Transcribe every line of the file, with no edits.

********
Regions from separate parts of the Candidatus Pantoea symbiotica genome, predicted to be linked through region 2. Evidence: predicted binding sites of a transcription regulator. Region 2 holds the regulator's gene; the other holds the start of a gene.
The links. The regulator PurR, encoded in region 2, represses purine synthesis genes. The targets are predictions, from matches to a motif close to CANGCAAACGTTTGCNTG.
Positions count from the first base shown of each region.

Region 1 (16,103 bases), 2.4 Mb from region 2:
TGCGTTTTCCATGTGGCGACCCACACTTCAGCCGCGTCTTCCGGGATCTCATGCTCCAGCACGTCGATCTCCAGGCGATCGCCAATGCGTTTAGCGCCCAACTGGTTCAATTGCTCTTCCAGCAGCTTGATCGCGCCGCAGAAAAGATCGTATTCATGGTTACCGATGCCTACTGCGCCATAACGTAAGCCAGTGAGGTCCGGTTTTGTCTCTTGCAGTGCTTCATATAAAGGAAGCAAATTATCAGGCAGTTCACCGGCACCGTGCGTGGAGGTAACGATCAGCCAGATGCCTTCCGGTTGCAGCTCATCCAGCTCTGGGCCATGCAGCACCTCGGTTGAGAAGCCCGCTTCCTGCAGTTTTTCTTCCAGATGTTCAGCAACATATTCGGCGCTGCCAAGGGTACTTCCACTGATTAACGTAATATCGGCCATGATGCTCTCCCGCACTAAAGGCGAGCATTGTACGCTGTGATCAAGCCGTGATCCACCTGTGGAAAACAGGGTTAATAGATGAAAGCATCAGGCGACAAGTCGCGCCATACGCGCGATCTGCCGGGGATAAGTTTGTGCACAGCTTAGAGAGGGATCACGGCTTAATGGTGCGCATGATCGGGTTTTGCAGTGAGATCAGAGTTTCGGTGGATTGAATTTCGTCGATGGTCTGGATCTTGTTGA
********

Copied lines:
Regions from separate parts of the Candidatus Pantoea symbiotica genome, predicted to be linked through region 2. Evidence: predicted binding sites of a transcription regulator. Region 2 holds the regulator's gene; the other holds the start of a gene.
The links. The regulator PurR, encoded in region 2, represses purine synthesis genes. The targets are predictions, from matches to a motif close to CANGCAAACGTTTGCNTG.
Positions count from the first base shown of each region.

Region 1 (16,103 bases), 2.4 Mb from region 2:
TGCGTTTTCCATGTGGCGACCCACACTTCAGCCGCGTCTTCCGGGATCTCATGCTCCAGCACGTCGATCTCCAGGCGATCGCCAATGCGTTTAGCGCCCAACTGGTTCAATTGCTCTTCCAGCAGCTTGATCGCGCCGCAGAAAAGATCGTATTCATGGTTACCGATGCCTACTGCGCCATAACGTAAGCCAGTGAGGTCCGGTTTTGTCTCTTGCAGTGCTTCATATAAAGGAAGCAAATTATCAGGCAGTTCACCGGCACCGTGCGTGGAGGTAACGATCAGCCAGATGCCTTCCGGTTGCAGCTCATCCAGCTCTGGGCCATGCAGCACCTCGGTTGAGAAGCCCGCTTCCTGCAGTTTTTCTTCCAGATGTTCAGCAACATATTCGGCGCTGCCAAGGGTACTTCCACTGATTAACGTAATATCGGCCATGATGCTCTCCCGCACTAAAGGCGAGCATTGTACGCTGTGATCAAGCCGTGATCCACCTGTGGAAAACAGGGTTAATAGATGAAAGCATCAGGCGACAAGTCGCGCCATACGCGCGATCTGCCGGGGATAAGTTTGTGCACAGCTTAGAGAGGGATCACGGCTTAATGGTGCGCATGATCGGGTTTTGCAGTGAGATCAGAGTTTCGGTGGATTGAATTTCGTCGATGGTCTGGATCTTGTTGA